You then buy a starter home with a goal of financing $100,000. That'll make the mortgage about $580/month and more than affordable with all of the extras.

After about 7-10 years, the house should have increased at least 20%-25% in value, so if it was $160,000, it's now selling for about $200,000, and then you roll that over into a $350,000 McMansion and you're financing $150,000 which will put the mortgage at about $870/month and still affordable.

There's no shortcuts and the people who are putting less than 30%-40% down are idiots. You'll only put down 20% or less if the mortgage would be equal to or less than your monthly rent.
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Old 08-05-2008, 01:29 AM
 
2,639 posts, read 5,055,812 times
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Quote:
Originally Posted by Mircea View Post
Yes.

With two people working and a gross income of $48,000, that should leave at least $40,000 after taxes.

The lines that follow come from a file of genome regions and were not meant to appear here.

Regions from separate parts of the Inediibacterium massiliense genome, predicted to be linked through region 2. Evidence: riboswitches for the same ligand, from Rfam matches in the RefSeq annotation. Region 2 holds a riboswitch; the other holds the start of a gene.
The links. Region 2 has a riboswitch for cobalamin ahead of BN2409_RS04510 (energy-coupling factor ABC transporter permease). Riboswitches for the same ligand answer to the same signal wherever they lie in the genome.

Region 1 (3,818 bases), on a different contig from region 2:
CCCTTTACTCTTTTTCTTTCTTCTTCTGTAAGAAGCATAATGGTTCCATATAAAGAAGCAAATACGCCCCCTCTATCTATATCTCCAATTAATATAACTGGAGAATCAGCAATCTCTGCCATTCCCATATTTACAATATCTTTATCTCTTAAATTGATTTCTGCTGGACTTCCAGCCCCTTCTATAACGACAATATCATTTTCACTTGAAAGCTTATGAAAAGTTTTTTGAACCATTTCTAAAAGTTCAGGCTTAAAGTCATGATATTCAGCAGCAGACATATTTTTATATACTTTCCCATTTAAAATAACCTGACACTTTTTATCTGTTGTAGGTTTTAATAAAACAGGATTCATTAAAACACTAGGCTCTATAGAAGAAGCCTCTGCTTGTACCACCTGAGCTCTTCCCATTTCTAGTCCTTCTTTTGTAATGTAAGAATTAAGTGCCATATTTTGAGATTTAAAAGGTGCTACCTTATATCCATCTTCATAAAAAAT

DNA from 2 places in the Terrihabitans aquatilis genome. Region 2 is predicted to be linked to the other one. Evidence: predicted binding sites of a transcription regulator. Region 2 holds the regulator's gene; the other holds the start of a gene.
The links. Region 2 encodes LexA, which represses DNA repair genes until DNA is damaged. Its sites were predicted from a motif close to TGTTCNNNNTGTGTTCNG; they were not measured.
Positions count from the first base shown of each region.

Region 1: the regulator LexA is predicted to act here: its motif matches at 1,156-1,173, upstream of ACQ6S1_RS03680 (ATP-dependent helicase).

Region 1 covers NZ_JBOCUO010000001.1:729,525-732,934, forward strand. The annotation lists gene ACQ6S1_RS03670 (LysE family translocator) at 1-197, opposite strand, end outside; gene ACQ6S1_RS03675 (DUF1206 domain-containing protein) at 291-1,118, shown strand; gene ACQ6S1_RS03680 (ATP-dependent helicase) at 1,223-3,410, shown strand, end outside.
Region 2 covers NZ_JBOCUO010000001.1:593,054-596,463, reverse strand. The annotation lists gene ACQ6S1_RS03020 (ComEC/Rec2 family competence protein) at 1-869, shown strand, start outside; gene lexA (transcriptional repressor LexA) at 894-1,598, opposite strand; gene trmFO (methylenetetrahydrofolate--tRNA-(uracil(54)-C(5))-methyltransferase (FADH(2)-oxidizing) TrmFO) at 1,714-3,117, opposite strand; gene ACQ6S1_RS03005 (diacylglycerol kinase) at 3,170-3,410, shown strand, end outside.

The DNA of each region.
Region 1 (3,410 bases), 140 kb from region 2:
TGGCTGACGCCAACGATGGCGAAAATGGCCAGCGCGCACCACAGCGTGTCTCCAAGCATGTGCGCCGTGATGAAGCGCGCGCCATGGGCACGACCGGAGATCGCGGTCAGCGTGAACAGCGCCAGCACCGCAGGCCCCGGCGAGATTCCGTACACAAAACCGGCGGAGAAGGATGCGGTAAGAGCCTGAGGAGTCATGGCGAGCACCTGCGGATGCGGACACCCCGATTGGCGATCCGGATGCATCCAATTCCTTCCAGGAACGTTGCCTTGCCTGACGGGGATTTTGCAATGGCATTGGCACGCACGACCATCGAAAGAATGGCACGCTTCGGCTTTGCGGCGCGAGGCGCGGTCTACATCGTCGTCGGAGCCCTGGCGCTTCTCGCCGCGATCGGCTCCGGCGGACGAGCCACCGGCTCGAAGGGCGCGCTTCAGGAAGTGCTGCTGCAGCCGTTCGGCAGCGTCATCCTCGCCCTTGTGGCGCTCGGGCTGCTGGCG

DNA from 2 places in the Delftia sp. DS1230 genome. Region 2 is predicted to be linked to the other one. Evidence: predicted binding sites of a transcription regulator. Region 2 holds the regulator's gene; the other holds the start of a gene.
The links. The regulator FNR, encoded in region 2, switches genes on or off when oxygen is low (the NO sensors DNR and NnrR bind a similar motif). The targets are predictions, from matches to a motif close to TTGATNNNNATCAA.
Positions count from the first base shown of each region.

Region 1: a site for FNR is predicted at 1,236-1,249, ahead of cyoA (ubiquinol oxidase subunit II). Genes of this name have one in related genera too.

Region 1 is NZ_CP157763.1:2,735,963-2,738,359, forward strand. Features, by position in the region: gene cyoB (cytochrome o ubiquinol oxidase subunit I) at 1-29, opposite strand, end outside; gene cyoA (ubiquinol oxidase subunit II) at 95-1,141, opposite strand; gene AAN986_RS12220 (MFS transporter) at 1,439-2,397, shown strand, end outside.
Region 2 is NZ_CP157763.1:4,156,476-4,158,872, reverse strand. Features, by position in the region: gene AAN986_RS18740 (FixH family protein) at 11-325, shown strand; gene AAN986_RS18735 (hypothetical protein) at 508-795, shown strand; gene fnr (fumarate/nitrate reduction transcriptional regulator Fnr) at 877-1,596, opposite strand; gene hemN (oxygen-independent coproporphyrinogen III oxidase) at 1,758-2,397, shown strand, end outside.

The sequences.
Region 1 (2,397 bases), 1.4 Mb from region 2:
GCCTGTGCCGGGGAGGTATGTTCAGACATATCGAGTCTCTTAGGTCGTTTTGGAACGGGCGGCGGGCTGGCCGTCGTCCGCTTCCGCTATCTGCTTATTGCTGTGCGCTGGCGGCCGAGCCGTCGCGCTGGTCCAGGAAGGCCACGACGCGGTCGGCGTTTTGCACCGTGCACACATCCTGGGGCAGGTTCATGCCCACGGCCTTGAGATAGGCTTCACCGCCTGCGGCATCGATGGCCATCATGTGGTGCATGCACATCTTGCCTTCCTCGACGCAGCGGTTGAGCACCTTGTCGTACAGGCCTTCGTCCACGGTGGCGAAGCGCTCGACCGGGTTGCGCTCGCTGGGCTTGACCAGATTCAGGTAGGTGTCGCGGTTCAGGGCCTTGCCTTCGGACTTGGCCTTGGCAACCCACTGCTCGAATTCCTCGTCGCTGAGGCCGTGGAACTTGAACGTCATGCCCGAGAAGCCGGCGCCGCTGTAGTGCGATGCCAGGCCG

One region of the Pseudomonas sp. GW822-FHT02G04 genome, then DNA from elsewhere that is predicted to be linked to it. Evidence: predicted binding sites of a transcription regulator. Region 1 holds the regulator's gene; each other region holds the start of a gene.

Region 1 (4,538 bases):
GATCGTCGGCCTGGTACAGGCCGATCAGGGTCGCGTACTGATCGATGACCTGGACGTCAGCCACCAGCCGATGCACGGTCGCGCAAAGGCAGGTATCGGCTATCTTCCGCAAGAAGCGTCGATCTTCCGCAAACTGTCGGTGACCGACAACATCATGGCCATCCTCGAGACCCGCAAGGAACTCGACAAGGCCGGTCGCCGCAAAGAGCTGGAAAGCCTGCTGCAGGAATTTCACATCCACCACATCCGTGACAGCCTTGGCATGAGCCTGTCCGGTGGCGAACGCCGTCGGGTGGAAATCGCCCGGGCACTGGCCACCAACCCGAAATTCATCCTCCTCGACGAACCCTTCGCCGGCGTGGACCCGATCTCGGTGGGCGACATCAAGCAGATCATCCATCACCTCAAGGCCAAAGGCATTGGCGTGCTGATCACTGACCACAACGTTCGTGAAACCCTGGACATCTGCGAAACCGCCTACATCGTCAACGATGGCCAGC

There's no excuse whatsoever why $15,000 to $20,000 per year shouldn't be in the bank.

After 4 to 5 years of apartment life, that's $60,000 to $100,000 saved up for a down-payment.

You then buy a starter home with a goal of financing $100,000. That'll make the mortgage about $580/month and more than affordable with all of the extras.

After about 7-10 years, the house should have increased at least 20%-25% in value, so if it was $160,000, it's now selling for about $200,000, and then you roll that over into a $350,000 McMansion and you're financing $150,000 which will put the mortgage at about $870/month and still affordable.